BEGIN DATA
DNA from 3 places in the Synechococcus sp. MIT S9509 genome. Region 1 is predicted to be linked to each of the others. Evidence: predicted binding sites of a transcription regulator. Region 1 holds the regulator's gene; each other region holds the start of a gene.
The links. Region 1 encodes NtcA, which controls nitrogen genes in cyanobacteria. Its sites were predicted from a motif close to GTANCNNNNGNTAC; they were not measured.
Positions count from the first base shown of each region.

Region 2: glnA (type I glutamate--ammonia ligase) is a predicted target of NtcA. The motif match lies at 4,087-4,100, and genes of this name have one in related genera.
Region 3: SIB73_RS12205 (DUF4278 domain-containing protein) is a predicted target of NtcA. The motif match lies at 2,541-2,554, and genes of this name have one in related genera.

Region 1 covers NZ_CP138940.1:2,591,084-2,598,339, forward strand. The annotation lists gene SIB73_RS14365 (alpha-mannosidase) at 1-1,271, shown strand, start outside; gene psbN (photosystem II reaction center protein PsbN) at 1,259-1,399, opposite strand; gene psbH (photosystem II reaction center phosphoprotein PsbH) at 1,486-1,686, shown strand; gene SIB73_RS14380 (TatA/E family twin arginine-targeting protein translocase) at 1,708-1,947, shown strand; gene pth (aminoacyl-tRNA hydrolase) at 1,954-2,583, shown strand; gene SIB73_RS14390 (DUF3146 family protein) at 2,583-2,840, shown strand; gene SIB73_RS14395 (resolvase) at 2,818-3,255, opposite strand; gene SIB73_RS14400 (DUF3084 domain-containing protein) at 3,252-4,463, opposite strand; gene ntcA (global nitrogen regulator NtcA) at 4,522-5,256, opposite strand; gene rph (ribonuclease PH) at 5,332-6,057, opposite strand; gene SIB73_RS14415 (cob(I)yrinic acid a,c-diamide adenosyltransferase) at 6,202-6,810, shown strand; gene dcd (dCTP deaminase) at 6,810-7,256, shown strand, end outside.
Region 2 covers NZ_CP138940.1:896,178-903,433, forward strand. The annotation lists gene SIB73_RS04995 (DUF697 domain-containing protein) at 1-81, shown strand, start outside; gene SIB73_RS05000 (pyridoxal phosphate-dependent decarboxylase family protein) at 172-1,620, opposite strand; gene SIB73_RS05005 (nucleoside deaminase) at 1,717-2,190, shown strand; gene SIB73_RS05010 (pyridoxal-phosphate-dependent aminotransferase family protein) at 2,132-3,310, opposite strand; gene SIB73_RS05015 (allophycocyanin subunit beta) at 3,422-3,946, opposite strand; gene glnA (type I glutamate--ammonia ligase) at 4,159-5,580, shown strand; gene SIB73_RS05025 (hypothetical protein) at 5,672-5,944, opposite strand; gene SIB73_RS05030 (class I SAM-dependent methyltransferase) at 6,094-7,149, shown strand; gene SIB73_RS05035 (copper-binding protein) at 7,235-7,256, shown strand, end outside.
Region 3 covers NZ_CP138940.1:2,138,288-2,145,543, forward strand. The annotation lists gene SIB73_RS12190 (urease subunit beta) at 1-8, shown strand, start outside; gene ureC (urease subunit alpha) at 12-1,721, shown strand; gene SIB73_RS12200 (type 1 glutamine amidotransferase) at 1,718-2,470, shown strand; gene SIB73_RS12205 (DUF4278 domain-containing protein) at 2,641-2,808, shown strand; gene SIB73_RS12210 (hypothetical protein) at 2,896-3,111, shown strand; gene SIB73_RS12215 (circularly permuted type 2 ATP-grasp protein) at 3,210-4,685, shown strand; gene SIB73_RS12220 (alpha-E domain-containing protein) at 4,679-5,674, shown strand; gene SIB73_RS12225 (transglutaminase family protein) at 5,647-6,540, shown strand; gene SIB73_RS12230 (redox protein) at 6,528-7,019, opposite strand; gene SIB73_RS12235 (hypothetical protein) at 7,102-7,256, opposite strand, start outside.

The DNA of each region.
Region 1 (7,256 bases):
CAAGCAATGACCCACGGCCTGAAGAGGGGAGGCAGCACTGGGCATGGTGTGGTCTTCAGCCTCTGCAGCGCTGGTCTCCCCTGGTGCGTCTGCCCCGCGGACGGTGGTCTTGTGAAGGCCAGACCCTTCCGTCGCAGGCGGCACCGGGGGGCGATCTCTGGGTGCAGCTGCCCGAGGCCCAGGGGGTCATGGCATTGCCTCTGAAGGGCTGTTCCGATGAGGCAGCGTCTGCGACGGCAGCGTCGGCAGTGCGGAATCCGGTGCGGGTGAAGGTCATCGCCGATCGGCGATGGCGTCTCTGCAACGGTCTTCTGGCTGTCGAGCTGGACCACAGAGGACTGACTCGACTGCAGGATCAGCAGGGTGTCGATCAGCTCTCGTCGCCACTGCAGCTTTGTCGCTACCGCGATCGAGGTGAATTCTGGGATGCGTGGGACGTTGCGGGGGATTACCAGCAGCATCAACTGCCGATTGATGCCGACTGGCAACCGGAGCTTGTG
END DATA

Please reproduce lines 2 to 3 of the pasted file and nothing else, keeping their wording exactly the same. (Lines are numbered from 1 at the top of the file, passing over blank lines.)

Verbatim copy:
The links. Region 1 encodes NtcA, which controls nitrogen genes in cyanobacteria. Its sites were predicted from a motif close to GTANCNNNNGNTAC; they were not measured.
Positions count from the first base shown of each region.